1.On July 4, 2022, this Court delivered judgment herein dismissing the Appellants appeal arising out of the judgement of Hon SO Mogute delivered on May 15, 2020 in Bungoma Chief Magistrate’s Court Civil Case No 85 of 2018.
2.Florence Namachitu and Ronald Kerre (the 1st and 2nd Appellants respectively) are aggrieved by that judgment and on July 14, 2022, they lodged a Notice of Appeal signifying their intention to appeal that judgment.
3.By a Notice of Motion dated July 27, 2022 and filed on the same date, the Appellants citing the provisions of sections 1, 1A, 1B, 3 and 3A of the Civil Procedure Act and order 42 rule 6 of the Civil Procedure Rules seek the following orders:1.Spent2.Spent3.That further proceedings and execution of the decree and judgment in Bungoma CMCC No 85 of 2018 be stayed pending the hearing and disposal of the appeal.4.Costs of the application be provided for.
4.The gravamen of the application is that the Appellants intend to exercise their rights of appeal but have not moved the Court of Appeal yet due to the delay in generating typed proceedings yet the Respondent has embarked on the realization of the judgment which shall render their appeal nugatory. In their joint supporting affidavit, the Appellants confirm that they are dissatisfied with this Court’s judgment delivered on July 4, 2022 and which arose out of the proceedings in Bungoma CMCC NO 85 of 2018. That the suit land is matrimonial home and they stand to suffer psychologically should they remain uncertain about the proceedings in the subordinate court. That this application has been filed hardly 10 days from July 4, 2022 when the judgment was delivered and they are willing to abide by the conditions which this Court may set. It is prudent that the subject matter be preserved pending the appeal.
5.Annexed to the application are the following documents:1.Notice of Appeal dated July 7, 2022 and lodged in this Court on July 14, 2022.2.Copy of the Judgment delivered on July 4, 2022.3.Copy of the Decree issued in Bungoma CMCC No 85 of 2018.
6.The application is opposed and Doris Wanyama the Respondent has filed a replying affidavit dated August 29, 2022 in which she has averred that the judgment having been delivered on July 4, 2022, the Notice of Appeal should have been filed within 7 days but was filed on July 14, 2022 without leave. That the suit property is not matrimonial home and the Respondent has been living in a rental house from the time Bungoma CMCC No 85 of 2018 was filed to-date and justice delayed is justice denied. This application should therefore be dismissed.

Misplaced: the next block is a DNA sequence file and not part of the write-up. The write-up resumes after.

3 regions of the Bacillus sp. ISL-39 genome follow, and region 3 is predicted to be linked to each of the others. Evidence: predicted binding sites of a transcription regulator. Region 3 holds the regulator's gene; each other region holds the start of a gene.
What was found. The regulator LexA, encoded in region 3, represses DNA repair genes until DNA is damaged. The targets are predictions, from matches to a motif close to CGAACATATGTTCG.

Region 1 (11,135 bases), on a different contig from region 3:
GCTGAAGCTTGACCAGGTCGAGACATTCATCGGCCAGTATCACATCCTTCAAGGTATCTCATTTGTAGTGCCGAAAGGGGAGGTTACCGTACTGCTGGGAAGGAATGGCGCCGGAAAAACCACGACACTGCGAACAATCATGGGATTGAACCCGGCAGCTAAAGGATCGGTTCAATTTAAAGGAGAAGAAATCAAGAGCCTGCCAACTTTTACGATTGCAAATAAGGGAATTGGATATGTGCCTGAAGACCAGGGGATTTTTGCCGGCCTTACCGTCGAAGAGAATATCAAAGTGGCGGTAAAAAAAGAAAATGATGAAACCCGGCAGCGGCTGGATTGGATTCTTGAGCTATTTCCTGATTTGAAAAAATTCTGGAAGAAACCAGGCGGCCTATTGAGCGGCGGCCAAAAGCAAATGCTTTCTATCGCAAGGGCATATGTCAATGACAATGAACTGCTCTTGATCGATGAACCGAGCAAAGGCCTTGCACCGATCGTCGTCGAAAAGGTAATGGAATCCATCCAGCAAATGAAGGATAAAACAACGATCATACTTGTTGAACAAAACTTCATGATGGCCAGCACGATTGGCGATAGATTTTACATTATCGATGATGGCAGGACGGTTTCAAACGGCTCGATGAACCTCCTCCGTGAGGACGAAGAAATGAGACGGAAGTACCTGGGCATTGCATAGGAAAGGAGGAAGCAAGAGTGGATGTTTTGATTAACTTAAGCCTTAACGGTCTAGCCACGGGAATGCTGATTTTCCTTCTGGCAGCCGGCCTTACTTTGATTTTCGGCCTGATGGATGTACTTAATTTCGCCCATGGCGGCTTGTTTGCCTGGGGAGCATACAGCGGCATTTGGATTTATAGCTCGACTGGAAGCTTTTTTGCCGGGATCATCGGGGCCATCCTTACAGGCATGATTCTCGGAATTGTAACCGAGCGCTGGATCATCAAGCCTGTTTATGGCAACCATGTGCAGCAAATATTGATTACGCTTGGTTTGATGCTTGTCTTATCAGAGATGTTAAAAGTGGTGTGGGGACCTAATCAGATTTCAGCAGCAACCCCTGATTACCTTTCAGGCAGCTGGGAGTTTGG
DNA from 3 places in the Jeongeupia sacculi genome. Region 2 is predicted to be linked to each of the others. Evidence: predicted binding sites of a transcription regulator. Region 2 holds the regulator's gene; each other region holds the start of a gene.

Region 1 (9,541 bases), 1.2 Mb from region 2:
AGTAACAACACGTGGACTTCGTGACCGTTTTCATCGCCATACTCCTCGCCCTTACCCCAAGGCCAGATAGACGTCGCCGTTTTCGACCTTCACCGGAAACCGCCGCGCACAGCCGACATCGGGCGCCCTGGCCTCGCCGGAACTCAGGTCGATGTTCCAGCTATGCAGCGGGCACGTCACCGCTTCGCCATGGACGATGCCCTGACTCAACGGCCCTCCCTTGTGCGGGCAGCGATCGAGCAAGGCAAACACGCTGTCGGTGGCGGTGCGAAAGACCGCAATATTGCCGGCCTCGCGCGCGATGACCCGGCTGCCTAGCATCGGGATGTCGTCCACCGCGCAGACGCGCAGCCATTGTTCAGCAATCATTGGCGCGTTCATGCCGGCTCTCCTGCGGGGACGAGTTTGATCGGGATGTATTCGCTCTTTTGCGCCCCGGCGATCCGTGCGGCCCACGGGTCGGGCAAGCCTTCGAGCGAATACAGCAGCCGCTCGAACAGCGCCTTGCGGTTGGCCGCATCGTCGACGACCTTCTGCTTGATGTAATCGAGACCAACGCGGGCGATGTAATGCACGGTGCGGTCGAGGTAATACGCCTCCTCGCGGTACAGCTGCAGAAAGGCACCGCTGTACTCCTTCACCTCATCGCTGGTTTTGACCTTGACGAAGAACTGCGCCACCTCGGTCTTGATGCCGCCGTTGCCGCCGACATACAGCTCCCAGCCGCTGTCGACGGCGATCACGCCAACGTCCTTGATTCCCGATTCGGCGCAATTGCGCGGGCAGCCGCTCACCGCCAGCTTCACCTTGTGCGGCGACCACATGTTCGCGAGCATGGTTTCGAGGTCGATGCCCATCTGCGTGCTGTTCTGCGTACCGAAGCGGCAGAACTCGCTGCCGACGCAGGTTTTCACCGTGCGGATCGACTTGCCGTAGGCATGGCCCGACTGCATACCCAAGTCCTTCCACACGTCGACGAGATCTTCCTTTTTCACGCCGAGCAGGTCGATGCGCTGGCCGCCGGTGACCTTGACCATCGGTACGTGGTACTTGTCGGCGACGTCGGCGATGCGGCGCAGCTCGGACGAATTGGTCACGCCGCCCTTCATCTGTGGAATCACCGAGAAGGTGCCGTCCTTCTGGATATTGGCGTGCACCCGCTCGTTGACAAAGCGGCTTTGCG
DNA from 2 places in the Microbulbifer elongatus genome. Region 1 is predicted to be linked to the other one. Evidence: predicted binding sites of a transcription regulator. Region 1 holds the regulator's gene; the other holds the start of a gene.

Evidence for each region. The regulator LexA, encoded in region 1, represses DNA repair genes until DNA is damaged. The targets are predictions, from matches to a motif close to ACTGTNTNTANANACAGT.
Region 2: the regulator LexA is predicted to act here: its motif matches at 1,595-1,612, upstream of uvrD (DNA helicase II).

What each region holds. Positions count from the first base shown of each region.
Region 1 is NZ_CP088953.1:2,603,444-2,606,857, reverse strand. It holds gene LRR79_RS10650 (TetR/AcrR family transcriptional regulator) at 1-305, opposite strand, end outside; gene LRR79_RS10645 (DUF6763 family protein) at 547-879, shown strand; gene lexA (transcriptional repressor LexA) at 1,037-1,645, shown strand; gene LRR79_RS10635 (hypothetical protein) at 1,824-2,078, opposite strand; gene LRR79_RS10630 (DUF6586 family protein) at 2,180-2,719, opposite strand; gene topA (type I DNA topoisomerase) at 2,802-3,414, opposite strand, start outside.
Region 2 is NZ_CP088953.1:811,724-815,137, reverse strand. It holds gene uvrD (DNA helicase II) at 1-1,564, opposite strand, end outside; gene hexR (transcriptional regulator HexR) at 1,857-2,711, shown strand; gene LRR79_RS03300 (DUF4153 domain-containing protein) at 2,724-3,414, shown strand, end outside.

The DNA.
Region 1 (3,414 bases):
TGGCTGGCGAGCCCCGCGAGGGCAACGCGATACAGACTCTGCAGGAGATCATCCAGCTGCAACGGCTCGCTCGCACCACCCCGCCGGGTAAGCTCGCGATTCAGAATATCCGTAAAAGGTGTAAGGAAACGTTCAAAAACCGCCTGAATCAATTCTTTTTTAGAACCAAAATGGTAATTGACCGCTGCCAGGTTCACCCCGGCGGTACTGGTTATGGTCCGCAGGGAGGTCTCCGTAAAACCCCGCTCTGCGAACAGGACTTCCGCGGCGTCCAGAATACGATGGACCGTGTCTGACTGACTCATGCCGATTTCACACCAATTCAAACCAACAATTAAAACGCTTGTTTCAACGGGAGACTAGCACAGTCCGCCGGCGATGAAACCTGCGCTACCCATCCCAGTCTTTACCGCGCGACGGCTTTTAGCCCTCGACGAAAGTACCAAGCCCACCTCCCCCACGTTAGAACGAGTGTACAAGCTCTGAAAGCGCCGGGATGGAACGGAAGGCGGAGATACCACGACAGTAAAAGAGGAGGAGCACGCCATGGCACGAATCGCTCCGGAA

7.When the application was placed before me on July 27, 2022, I did not certify it as urgent and directed that it be canvassed by way of written submissions.
8.Those submissions were filed by the firm of ABK Advocates LLP for the Appellants and by the firm of Lucy Nanzushi & Company Advocates for the Respondent.
9.Before I delve into the application, I want to address two issues. Firstly, the Appellants have always been represented by the firm of J. S. Khakula & Company Advocates. I have not seen any Notice of change of Advocate. The Notice of Appeal has been filed by the firm of J. S. Khakula & Company Advocates and it is not clear if the firm of ABK Advoctes who filed the submissions are the same firm practicing under the name and style of J. S. Khakula & Company Advocates.
10.Secondly, the Appellants filed a further affidavit dated August 5, 2022 without leave. The same is hereby expunged from the record.
11.I have considered the application the rival affidavits and the submission by counsel.
12.This is the second application that I am determining under the provisions of Order 42 rule 6 of the Civil Procedure Rules. The first application was dated August 14, 2021 and was seeking a stay of execution of the judgment of Hon SO Mugute (principal Magistrate) pending an appeal arising out of his judgment in Bungoma CMCC No 85 of 2018. That application was dismissed vide my ruling delivered on October 15, 2020. That appeal was subsequently dismissed vide this court’s judgment dated July 4, 2022. The Appellants seek to file a further appeal to the Court of Appeal.